Today is College Colors Day. http://www.collegecolorsday.com/ It looks like an event cooked up to sell more NCAA-licensed merchandise. An incremental lift in t-shirt sales on this first weekend of college football. Group shots of people wearing the names of their schools in the workplace are scattered across social media. Lots of “my school can beat up your school” Friday chatter.
People like to affiliate, to belong to something, to join a brand. Around the world, we cluster around professional sports teams, especially soccer clubs. Here in America we are blessed with the bigness of collegiate sports AND our pro leagues. And here in Middle America – the towns and states without major league franchises – big college brands fill a void.
Some schools own their territory. Others, not so much. I live in Arkansas. And here in Arkansas, the school that calls itself “Arkansas” is not just the flagship university of our state. It’s our state’s brand. The red Razorback is worn proudly by the masses: people who went to the University of Arkansas, people who went somewhere else, and people who never went to college at all. We have other great schools here in the Natural State: Hendrix College, Arkansas State and Arkansas Tech, to name a few. But nobody sports those schools’ colors unless, at some point, they really went to college there.
Affiliation with a college team is easy. Nobody asks to see your diploma. There’s an old saying in Texas: “Somebody who wears a Texas A&M shirt went to A&M. Somebody who wears a Texas Longhorns shirt went to Walmart.” I said that was an old saying. The recent success of A&M and the phenomenon known as Johnny Football have turned the tables in the Lone Star State. Now being an Aggie is cool, even if you aren’t really an Aggie.
As for me, even though I walk through the valley of cardinal-clad “Hogs” fans, my colors today are purple and gold for LSU, with a touch of red and blue for SMU. Because I actually went to school at those places. Imagine that.
Stock photography in marketing communications: It’s pointless. It’s awful. It’s pointawfuless.
There’s an old saying in advertising agencies and other purveyors of promotion production: “Good. Fast. Cheap. Pick any two.”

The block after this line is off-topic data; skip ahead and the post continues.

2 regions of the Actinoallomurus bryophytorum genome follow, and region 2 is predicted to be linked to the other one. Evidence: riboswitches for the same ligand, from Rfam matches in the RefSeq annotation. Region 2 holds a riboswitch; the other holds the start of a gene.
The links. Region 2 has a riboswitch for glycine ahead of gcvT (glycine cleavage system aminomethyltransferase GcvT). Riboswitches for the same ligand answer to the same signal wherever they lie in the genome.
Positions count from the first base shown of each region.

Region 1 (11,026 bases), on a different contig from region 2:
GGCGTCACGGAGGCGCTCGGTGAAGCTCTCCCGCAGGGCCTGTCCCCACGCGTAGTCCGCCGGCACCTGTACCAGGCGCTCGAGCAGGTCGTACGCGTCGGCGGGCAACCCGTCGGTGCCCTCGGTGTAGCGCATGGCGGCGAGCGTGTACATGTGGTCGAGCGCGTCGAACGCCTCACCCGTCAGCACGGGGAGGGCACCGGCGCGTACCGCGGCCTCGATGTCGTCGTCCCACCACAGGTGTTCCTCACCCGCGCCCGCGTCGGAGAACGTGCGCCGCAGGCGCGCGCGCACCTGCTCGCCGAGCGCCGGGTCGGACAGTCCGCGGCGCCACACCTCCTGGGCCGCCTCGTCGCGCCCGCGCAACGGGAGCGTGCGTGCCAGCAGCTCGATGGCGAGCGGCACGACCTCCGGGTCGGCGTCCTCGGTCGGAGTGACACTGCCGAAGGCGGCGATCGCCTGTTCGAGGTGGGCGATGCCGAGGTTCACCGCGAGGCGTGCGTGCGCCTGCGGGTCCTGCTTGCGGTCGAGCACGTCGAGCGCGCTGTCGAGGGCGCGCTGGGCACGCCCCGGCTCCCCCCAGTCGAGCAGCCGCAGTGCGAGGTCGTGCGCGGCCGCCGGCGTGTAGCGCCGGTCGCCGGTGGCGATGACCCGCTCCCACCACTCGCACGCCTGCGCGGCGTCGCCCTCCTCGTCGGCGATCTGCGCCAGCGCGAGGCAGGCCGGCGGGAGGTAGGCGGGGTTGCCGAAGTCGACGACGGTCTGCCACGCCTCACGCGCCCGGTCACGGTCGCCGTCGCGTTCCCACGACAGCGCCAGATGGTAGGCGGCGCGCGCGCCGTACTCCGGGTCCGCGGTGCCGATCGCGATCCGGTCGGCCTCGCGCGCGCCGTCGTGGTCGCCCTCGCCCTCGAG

Stock photography is cheap and fast. But it’s not always good.
I bought this package of Kroger potato chips because they were half the price of the Lay’s brand. Results: They taste good.
Note how Kroger’s logo sits atop the ho-hum tagline, “From our family to yours.” That’s the connection to the photo of the happy, romping family of four: the family is running joyfully through tall, green grass to get those delicious potato chips at their nearest Kroger store. I can almost see the thin thread connecting brand to imagery to product. Almost.
A bland photo on a package doesn’t add or subtract anything. It’s just there. An excuse to print in four-color process.
You might luck out and find a stock photo that’s exactly what you want. In that case, save the money and go with stock. But remember that same photo might show up in other places. You didn’t take that picture. You don’t own it.
I’ll be looking for the potato-chip family to pop up in a life insurance ad.
Earlier this week longtime commissioner of Major League Baseball, 78 year-old Bud Selig, stated, “I’ve never sent an e-mail and I never will.”
What’s the matter, Bud, do you think you’re too old for e-mail? Everybody e-mails. And the Pope tweets.
I guess Bud can do what he wants to do, but as the head of baseball for the past 21 years, Bud Selig IS baseball. And what does this say for the brand of baseball? The old ballgame. The sport without a clock or a tiebreaking system to end an endless game that trickles into the wee hours of a Wednesday morning.
It’s the “and I never will” part of Selig’s statement that bugs me most. It reflects a stubbornness, an unwillingness to ramp on to the freeway of 2013, or 1995, or whenever the rest of us started e-mailing.
We do have Bud Selig to thank for interleague play, a beautiful way to break up the monotony of a 162-game season, and for putting World Series home-field advantage up for grabs in the All-Star Game. Bud, you’re not a complete fuddy-duddy, and if you had an e-mail address I’d write you to tell you so.